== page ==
References of "Caruso, Geoffrey 50001199"
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See detailFiefs des comtes de Luxembourg au 13e siècle (Grande Région SaarLorLux)
Moulin, Philippe; Helfer, Malte UL; Pauly, Michel UL et al

E-print/Working paper (2022)

This map is an attempt at a cartographic representation of the active fiefs of the Counts of Luxembourg between 1200 and 1310. The map is intended to visualise the presence, frequency and type of feudal ... [more ▼]

This map is an attempt at a cartographic representation of the active fiefs of the Counts of Luxembourg between 1200 and 1310. The map is intended to visualise the presence, frequency and type of feudal estates of the Counts of Luxembourg. [less ▲]

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See detailRadial analysis and scaling of urban land use
Lemoy, Rémi UL; Caruso, Geoffrey UL

in Scientific Reports (2021), (22044),

We determine the functional form and scaling law of radial artificial land use profiles in 300 European functional urban areas (FUAs). These profiles, starting from a fully artificial surface in the city ... [more ▼]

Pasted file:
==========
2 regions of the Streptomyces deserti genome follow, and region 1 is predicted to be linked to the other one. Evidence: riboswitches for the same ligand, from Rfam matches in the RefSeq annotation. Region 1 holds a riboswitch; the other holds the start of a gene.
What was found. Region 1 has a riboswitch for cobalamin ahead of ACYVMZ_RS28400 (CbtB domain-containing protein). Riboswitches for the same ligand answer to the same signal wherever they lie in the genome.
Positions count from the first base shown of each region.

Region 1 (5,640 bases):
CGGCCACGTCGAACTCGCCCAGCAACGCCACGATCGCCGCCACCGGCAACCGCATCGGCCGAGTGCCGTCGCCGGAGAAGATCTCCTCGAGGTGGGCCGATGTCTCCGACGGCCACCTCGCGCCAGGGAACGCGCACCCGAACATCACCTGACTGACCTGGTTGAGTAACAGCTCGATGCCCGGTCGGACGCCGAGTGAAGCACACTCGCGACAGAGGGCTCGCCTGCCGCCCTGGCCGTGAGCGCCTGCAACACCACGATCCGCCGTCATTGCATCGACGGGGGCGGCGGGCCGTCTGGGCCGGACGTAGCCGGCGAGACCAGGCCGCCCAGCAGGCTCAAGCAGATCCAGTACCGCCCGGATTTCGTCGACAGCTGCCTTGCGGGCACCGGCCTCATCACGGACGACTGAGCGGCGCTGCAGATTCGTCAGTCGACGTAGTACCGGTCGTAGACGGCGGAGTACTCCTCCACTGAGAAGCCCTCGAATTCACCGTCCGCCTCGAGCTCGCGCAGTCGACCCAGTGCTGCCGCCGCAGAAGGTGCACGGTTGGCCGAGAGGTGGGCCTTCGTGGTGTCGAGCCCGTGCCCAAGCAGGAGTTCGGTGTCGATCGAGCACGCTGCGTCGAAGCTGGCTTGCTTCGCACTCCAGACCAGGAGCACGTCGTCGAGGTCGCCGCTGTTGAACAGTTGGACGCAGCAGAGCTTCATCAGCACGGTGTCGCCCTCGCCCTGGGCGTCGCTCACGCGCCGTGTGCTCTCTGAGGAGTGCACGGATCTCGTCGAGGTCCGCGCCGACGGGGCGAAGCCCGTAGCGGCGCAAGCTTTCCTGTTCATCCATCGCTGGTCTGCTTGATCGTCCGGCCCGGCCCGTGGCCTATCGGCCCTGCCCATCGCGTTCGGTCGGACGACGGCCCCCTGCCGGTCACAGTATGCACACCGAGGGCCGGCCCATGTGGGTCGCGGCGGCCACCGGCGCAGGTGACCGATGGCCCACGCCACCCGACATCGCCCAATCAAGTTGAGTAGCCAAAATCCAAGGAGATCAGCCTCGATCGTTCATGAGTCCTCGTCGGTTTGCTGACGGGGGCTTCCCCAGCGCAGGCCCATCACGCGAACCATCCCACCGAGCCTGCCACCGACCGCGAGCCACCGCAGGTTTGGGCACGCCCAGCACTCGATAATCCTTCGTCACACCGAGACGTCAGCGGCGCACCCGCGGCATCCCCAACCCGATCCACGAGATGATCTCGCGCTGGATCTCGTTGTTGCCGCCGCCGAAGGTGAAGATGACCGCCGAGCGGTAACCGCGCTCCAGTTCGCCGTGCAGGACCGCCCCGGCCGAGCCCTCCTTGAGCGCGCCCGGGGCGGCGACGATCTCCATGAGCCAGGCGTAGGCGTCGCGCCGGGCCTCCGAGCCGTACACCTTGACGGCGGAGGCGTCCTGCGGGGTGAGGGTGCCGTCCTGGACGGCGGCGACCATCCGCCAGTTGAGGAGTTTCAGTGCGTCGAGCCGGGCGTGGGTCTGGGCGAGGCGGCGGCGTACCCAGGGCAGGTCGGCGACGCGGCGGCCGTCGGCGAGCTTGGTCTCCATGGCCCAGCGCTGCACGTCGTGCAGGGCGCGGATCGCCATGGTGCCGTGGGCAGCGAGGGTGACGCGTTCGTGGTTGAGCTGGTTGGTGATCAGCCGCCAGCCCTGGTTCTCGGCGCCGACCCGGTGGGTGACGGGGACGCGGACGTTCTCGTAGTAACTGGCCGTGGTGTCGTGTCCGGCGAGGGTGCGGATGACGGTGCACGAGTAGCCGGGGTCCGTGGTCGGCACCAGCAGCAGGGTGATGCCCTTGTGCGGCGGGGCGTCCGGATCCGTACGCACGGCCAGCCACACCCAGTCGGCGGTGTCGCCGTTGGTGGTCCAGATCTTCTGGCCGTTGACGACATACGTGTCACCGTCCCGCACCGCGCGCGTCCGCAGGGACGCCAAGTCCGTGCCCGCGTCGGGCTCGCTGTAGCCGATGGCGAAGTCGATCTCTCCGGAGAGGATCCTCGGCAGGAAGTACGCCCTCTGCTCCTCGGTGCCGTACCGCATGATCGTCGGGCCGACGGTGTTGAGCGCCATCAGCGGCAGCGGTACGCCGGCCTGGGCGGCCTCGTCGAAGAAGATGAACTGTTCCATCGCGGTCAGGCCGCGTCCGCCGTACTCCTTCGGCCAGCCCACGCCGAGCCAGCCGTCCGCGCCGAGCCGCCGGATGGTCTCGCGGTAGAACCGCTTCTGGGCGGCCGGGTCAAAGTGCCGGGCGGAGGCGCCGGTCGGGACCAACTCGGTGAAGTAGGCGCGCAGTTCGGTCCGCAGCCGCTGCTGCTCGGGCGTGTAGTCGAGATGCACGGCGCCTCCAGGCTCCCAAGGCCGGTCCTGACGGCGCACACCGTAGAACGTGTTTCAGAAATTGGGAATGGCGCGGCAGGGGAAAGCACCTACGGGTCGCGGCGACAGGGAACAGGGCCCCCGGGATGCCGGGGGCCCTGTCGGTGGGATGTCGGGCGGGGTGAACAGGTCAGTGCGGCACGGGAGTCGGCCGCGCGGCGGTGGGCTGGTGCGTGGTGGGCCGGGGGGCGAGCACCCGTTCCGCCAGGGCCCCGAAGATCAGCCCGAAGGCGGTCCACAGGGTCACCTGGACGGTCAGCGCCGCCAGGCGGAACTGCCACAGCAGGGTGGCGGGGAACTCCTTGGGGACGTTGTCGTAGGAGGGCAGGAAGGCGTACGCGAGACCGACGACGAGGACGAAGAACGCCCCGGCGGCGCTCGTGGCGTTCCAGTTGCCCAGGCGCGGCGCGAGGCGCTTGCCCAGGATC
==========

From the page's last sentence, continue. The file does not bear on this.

We determine the functional form and scaling law of radial artificial land use profiles in 300 European functional urban areas (FUAs). These profiles, starting from a fully artificial surface in the city center, decrease exponentially, the faster the smaller the city. More precisely, the characteristic decrease distance scales like the square root of total population, meaning that the artificial surface of cities is proportional to their population. This also means that the amount of artificial land per capita is independent of city size, and that larger cities are not more or less parsimonious in terms of land use than smaller ones. [less ▲]